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Re: Parser issues and and [[ $var ]]
- X-seq: zsh-workers 32605
- From: Bart Schaefer <schaefer@xxxxxxxxxxxxxxxx>
- To: zsh-workers@xxxxxxx
- Subject: Re: Parser issues and and [[ $var ]]
- Date: Sat, 10 May 2014 18:01:44 -0700
- In-reply-to: <140510140932.ZM32668@torch.brasslantern.com>
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I've found a couple of other bugs with 32604, so it's probably just as
well that I didn't commit/push it. Does anyone know why the lexer
sometimes sets (tok = DOUTBRACK, tokstr = "\220\220") and other times
(tok = DOUTBRACK, tokstr = NULL) ?
It would seem as though it ought to be consistent. It does seem to
consistently "return" (tok = DAMPER, tokstr = NULL) for example.
On May 10, 2:09pm, Bart Schaefer wrote:
} [ -t ] >/dev/null
} is true in bash3.2 but false in ksh93 (including builtin test). As far
} as I can tell, this is the only operator that behaves this way, both
} bash and ksh treat all other binary operators as strings when they
} have no argument.
Of course I meant to write "prefix operators" not "binary".
} I think the following produces syntax errors in all the places it should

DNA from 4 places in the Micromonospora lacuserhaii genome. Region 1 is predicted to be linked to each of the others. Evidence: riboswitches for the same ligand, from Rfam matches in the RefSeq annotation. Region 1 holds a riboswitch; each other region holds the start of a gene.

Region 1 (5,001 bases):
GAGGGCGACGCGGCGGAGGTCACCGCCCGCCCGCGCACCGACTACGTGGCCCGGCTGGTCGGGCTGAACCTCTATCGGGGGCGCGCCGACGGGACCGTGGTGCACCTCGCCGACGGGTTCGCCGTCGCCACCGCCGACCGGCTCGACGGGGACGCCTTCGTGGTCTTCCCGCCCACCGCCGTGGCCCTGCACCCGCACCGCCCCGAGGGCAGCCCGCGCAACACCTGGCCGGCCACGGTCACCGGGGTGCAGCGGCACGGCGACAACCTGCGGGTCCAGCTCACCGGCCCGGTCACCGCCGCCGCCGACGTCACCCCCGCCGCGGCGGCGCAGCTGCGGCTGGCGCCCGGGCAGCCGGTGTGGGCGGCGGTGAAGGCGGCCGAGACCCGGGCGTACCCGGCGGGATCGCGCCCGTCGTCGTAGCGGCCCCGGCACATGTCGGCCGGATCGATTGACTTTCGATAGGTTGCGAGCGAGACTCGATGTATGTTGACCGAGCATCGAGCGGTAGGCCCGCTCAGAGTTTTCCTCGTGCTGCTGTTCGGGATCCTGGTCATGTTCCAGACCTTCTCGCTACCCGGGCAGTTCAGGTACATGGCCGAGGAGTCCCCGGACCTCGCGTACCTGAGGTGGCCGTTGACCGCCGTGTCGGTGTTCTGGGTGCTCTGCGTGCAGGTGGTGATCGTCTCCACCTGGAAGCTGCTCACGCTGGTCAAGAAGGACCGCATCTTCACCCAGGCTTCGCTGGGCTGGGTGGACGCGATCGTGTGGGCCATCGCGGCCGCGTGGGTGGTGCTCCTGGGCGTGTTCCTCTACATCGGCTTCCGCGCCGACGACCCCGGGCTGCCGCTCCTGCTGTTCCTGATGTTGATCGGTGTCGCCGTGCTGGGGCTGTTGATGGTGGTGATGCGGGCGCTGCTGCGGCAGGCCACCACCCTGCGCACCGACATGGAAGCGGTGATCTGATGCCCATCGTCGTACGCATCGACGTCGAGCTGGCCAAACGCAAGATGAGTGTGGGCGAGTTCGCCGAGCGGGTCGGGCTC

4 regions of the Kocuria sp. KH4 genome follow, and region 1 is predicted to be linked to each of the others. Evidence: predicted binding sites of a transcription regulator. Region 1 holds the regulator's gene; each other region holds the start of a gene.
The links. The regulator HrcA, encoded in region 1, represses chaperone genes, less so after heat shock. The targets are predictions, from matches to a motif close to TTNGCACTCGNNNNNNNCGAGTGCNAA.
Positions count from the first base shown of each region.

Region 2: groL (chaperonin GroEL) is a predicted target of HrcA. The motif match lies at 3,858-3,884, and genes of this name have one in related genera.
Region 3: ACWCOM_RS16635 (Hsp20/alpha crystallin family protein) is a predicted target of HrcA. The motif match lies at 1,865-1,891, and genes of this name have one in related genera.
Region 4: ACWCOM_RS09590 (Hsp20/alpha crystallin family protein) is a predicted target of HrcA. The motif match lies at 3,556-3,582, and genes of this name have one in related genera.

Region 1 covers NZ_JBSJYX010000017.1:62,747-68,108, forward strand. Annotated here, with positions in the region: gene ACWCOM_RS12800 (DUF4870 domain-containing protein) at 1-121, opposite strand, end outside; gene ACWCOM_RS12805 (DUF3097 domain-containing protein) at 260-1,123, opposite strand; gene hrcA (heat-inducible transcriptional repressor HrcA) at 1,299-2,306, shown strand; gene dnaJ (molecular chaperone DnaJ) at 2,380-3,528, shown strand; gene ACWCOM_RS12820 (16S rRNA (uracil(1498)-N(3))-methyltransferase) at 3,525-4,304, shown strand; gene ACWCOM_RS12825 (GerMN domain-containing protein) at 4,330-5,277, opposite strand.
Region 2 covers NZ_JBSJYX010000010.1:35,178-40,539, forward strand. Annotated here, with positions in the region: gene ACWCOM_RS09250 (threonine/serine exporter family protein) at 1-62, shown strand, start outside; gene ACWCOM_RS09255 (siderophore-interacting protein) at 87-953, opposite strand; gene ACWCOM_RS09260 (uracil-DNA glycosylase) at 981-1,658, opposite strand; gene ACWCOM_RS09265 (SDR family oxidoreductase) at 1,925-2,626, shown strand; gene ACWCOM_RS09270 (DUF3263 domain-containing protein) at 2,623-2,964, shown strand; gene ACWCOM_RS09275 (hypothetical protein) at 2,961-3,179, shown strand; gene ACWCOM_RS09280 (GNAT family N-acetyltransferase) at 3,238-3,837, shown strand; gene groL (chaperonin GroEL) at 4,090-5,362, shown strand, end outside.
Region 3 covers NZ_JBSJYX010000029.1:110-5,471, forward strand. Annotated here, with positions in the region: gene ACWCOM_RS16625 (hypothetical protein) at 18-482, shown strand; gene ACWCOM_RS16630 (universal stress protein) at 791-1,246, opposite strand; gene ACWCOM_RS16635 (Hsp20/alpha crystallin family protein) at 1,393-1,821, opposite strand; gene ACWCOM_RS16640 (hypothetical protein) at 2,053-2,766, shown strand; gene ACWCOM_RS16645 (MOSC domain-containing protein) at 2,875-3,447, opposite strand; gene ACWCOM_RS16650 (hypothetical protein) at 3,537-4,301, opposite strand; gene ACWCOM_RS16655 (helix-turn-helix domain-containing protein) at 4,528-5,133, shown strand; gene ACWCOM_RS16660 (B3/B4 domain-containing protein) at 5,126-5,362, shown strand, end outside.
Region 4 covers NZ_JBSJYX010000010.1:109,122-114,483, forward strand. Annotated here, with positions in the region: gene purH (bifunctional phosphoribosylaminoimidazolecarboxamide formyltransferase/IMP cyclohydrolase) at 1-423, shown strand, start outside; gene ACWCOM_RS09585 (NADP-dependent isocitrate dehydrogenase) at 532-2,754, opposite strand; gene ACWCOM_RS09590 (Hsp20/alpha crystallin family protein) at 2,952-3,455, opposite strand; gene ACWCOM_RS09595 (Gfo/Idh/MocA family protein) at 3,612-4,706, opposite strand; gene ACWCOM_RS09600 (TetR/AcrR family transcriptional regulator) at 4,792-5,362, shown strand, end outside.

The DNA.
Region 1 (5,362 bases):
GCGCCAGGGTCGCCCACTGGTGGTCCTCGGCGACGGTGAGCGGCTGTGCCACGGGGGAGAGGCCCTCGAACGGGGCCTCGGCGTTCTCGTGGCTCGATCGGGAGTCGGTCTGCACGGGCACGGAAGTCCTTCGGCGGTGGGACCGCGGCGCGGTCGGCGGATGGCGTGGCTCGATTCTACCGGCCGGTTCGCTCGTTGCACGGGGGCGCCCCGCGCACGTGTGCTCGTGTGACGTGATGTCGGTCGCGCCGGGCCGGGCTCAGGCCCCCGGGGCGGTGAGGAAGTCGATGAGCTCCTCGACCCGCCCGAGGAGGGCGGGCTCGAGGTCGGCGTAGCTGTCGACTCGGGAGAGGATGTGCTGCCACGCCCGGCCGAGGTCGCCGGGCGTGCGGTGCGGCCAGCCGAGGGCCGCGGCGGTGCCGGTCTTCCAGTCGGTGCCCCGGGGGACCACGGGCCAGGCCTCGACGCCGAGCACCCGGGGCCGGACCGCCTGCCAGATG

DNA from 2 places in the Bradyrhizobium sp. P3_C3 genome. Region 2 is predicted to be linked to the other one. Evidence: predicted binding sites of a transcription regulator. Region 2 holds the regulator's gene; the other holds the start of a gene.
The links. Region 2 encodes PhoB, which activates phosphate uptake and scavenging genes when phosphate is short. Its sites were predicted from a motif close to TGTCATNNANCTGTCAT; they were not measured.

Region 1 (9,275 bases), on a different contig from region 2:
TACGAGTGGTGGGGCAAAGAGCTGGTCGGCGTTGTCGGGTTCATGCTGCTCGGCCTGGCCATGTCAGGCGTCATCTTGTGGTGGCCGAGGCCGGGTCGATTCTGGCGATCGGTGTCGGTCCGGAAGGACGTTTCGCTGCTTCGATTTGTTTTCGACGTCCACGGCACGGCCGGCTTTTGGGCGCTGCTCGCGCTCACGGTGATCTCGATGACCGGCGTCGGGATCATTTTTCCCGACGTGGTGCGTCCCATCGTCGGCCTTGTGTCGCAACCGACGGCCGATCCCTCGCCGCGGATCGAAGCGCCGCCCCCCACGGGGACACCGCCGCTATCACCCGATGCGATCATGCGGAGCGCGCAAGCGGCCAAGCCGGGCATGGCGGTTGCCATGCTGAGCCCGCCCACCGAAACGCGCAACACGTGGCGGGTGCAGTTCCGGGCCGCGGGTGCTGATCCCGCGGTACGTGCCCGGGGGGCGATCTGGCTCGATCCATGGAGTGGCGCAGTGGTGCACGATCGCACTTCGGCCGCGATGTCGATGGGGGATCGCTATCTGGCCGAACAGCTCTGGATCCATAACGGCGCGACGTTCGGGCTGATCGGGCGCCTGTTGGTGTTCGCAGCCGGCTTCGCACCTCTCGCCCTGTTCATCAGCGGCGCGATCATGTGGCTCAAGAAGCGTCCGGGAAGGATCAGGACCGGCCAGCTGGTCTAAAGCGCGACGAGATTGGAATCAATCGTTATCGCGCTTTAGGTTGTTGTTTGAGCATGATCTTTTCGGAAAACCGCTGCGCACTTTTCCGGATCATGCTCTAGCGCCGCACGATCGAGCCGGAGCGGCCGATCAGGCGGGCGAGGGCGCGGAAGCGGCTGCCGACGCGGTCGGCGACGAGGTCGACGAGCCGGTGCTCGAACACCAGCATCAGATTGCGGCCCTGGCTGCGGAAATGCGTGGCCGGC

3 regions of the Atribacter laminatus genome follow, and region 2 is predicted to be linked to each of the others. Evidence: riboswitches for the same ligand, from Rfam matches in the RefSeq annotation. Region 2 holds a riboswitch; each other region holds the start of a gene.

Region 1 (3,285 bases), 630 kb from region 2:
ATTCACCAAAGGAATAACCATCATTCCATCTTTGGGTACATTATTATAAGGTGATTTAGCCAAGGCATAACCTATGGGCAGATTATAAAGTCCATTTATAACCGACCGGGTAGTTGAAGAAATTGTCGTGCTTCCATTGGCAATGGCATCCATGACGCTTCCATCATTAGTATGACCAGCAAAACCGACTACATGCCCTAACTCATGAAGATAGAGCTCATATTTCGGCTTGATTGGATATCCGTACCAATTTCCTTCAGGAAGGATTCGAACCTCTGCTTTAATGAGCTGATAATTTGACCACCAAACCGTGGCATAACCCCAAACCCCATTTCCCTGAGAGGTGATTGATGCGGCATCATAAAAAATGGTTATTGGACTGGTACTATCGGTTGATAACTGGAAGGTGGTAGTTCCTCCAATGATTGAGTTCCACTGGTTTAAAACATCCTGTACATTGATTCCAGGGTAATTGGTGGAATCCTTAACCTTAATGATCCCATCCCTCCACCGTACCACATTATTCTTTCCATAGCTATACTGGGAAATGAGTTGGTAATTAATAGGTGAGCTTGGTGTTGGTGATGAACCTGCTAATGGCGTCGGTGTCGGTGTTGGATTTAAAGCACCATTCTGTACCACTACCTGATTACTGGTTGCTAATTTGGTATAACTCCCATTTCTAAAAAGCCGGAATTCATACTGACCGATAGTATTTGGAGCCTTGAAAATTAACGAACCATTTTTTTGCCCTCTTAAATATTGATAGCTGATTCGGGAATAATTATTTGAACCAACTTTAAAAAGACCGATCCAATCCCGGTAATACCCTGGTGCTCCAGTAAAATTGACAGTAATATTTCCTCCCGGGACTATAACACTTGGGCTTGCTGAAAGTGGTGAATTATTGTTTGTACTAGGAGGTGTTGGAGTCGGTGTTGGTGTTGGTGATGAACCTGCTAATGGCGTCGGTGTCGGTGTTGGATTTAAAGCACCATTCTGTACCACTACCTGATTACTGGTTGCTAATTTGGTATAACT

} and works in the rest of the cases, but I have not yet tested it with
} new conditionals added by modules -- e.g., the recomputation of dble
} for s2 (last hunk) may need knowledge of added conditions.
With the patch from 32604 in place, I added a simple prefix operator to
the example module:
CONDDEF("m", 0, cond_p_m, 0, -1, 0),
This should accept any number of arguments including none. I created
cond_p_m() to return 0 if there are no arguments and 1 if there are
any arguments (recall that the C function return values are inverted
from the shell true/false return status).
After recompiling and loading zsh/example, [[ -m ]] returns true. GDB
confirms that cond_p_m() is never being called. The condition callback
is correctly invoked for [[ -m 1 2 ]] etc.
On the other hand, WITHOUT 32604, [[ -m ]] is a parse error, so it would
appear that prefix operators are not allowed to have no arguments. This
should probably be documented.
Back on the first hand, in ksh93 [[ -z ]] is a parse error (that is, a
prefix operator is never tested as a plain string except in "test")
whereas [[ -m ]] is not (because there is no -m operator). So it would
seem that once an operator is defined, it should not be allowed to
parse as a string.
Thus it would seem that the parser does need a way to explicitly test
for module-defined operators to also support non-operator non-empty
strings evaluating as true. Or, we can decree that any string that
starts with a "-" is treated as an operator, since all module-defined
operators must start with "-", which would differ from ksh93 but not
from previous zsh. (foo=-m; [[ $foo ]]) would still test as a string.
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